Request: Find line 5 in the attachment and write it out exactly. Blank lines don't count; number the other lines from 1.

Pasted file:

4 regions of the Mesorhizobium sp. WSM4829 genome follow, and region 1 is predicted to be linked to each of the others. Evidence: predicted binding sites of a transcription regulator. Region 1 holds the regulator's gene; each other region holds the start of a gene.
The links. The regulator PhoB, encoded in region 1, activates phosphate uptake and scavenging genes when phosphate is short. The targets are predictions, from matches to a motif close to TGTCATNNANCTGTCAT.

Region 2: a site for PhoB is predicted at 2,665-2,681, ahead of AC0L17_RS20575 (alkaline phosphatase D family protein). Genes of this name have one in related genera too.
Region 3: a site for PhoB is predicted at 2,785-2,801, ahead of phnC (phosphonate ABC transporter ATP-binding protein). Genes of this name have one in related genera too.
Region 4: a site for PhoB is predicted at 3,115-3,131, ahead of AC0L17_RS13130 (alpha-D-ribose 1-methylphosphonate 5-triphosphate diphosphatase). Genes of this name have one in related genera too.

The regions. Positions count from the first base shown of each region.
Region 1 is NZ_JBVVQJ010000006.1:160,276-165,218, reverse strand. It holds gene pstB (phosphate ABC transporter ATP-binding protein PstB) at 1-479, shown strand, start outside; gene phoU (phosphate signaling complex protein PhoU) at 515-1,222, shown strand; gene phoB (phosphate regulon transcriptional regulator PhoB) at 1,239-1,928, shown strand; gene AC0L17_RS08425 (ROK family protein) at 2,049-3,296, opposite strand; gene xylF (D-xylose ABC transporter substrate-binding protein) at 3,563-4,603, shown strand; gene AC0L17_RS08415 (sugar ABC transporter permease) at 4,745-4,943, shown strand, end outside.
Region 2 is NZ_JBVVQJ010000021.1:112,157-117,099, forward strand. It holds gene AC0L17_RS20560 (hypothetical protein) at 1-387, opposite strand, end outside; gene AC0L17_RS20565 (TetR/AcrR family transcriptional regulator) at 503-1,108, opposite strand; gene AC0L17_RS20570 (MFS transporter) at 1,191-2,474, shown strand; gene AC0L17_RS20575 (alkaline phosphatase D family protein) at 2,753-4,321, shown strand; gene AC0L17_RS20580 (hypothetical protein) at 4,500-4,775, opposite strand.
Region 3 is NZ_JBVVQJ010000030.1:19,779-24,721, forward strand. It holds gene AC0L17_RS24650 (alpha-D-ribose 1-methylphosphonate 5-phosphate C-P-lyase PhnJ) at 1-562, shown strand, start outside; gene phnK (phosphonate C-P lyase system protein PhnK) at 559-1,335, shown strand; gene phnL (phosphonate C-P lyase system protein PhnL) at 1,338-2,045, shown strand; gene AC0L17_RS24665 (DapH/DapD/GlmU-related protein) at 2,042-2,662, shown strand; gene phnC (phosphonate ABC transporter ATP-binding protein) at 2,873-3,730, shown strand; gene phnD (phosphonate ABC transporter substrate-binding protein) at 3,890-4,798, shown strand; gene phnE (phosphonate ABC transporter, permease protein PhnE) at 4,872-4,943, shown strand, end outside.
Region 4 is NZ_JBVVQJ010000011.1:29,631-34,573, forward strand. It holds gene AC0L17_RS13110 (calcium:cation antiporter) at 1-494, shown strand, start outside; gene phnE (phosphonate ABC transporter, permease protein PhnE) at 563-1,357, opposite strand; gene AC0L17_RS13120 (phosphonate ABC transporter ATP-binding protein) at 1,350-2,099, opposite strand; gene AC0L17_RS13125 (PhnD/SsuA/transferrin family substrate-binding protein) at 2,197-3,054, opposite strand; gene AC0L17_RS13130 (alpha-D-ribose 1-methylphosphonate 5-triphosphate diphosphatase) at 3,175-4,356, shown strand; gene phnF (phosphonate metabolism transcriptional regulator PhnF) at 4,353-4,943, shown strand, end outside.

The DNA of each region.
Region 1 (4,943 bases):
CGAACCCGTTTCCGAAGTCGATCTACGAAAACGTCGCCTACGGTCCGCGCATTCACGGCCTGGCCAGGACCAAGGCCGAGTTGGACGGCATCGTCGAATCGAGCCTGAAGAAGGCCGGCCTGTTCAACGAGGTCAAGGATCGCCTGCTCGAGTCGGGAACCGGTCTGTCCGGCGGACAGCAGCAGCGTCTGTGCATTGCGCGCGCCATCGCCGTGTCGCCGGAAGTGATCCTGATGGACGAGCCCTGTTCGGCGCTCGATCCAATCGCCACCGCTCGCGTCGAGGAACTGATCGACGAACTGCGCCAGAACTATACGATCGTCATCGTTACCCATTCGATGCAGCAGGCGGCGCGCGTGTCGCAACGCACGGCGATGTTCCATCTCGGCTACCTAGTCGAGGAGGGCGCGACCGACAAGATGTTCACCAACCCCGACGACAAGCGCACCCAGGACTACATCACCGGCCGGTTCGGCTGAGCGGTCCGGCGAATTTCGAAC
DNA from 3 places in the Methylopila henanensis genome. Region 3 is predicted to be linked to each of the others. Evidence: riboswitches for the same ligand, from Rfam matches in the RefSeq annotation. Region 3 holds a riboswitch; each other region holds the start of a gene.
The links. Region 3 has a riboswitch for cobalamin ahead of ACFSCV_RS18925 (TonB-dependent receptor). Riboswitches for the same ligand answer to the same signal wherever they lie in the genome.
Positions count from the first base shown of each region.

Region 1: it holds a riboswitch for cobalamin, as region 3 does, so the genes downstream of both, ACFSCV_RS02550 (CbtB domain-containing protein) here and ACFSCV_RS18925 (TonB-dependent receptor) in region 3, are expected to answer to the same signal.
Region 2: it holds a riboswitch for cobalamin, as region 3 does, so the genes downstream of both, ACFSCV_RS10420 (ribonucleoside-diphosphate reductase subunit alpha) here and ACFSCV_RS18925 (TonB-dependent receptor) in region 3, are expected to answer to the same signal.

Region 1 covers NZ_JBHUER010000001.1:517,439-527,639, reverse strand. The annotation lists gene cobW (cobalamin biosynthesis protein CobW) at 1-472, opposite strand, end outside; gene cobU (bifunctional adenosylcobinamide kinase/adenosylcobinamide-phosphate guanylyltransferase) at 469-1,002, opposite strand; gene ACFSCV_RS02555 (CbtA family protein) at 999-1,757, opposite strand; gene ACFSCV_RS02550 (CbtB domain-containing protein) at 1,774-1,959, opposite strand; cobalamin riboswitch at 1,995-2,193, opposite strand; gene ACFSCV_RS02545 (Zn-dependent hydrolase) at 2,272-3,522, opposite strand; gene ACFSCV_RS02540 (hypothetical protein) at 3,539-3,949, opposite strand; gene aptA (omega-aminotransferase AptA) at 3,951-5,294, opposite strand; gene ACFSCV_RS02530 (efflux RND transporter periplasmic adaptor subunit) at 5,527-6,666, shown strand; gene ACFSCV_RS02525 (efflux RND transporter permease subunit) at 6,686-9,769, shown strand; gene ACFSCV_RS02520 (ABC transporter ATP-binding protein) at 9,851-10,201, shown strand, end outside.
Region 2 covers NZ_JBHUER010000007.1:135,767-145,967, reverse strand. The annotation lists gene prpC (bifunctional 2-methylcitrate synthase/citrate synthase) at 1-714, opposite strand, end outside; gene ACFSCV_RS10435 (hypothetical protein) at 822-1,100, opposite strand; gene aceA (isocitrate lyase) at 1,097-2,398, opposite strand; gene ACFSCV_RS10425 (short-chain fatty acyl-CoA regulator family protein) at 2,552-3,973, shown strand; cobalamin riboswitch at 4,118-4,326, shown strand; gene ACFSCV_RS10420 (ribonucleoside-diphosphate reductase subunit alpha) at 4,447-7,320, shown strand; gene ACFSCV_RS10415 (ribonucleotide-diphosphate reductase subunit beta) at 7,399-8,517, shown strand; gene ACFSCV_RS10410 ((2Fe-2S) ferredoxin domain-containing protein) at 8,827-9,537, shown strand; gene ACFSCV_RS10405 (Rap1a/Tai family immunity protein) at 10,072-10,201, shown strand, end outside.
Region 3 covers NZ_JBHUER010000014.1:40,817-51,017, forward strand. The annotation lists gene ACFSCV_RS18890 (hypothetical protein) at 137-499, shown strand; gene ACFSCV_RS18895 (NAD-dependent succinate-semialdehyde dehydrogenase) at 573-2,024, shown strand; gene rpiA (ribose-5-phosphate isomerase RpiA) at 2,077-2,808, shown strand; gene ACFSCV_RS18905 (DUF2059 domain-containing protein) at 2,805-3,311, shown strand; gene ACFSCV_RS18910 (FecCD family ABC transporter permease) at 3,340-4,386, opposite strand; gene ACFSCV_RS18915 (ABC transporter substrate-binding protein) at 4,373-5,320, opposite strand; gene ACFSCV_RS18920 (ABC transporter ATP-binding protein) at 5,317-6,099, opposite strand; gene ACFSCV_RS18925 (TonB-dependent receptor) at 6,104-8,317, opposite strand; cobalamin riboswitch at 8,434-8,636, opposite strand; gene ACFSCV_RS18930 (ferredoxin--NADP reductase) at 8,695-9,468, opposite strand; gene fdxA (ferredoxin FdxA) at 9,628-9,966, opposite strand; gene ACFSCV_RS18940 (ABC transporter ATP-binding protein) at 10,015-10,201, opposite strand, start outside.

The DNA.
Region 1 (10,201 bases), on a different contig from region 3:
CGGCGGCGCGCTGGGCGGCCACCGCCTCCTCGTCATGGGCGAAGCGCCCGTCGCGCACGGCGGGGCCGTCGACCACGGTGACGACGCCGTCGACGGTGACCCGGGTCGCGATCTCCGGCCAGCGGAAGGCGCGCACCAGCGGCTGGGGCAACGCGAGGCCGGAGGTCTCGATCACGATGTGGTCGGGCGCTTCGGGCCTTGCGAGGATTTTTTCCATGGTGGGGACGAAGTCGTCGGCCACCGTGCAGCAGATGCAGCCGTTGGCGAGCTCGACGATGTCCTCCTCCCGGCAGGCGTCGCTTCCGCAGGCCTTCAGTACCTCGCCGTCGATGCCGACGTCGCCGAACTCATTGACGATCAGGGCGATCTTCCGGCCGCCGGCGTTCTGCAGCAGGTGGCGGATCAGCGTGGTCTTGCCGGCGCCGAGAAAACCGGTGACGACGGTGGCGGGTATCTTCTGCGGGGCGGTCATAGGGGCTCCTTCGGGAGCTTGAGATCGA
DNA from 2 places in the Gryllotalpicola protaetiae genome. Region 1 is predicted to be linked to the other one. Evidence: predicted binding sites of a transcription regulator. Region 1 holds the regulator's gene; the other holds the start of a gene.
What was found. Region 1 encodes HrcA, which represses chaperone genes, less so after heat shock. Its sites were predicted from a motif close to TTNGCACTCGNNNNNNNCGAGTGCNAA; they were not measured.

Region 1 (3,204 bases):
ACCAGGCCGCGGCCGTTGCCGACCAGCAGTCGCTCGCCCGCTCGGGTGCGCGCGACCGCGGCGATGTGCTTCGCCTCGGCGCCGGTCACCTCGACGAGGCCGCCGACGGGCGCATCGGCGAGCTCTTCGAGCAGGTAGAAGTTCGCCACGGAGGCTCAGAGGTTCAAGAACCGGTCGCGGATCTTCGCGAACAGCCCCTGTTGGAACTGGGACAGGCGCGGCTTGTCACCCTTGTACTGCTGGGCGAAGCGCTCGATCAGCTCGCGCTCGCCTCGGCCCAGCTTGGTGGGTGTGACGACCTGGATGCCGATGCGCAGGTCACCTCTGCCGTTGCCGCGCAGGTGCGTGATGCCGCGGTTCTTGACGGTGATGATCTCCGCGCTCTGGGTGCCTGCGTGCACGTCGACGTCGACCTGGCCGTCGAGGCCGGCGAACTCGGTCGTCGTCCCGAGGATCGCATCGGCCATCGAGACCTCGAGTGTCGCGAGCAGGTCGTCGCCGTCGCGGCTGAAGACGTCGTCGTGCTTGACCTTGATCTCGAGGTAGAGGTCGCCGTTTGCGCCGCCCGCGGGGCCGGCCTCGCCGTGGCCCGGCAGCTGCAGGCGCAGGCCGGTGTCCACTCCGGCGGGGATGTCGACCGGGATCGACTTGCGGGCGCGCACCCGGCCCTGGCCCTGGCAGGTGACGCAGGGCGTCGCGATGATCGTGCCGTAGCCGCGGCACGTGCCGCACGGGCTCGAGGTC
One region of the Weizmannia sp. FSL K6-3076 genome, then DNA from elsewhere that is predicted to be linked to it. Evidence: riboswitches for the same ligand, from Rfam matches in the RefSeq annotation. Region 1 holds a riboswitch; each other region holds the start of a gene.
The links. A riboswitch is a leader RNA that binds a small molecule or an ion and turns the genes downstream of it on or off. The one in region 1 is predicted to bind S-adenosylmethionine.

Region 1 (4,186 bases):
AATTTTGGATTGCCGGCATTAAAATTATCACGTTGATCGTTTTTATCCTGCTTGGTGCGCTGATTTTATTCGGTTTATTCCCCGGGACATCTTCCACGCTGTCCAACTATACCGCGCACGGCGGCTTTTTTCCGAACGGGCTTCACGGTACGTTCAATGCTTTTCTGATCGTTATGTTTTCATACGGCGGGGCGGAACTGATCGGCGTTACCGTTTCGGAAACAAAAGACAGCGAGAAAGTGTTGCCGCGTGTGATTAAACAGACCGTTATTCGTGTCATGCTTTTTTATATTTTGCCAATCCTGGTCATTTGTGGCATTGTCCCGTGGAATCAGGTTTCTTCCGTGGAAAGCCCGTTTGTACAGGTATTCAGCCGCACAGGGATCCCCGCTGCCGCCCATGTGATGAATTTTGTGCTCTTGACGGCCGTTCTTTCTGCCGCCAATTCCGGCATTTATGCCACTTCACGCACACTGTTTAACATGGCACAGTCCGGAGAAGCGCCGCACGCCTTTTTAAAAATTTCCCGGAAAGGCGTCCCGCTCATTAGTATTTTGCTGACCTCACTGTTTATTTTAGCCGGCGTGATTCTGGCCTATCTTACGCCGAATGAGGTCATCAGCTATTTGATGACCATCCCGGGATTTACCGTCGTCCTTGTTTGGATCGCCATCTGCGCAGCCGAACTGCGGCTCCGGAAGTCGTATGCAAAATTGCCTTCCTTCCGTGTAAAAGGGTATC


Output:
Region 4: a site for PhoB is predicted at 3,115-3,131, ahead of AC0L17_RS13130 (alpha-D-ribose 1-methylphosphonate 5-triphosphate diphosphatase). Genes of this name have one in related genera too.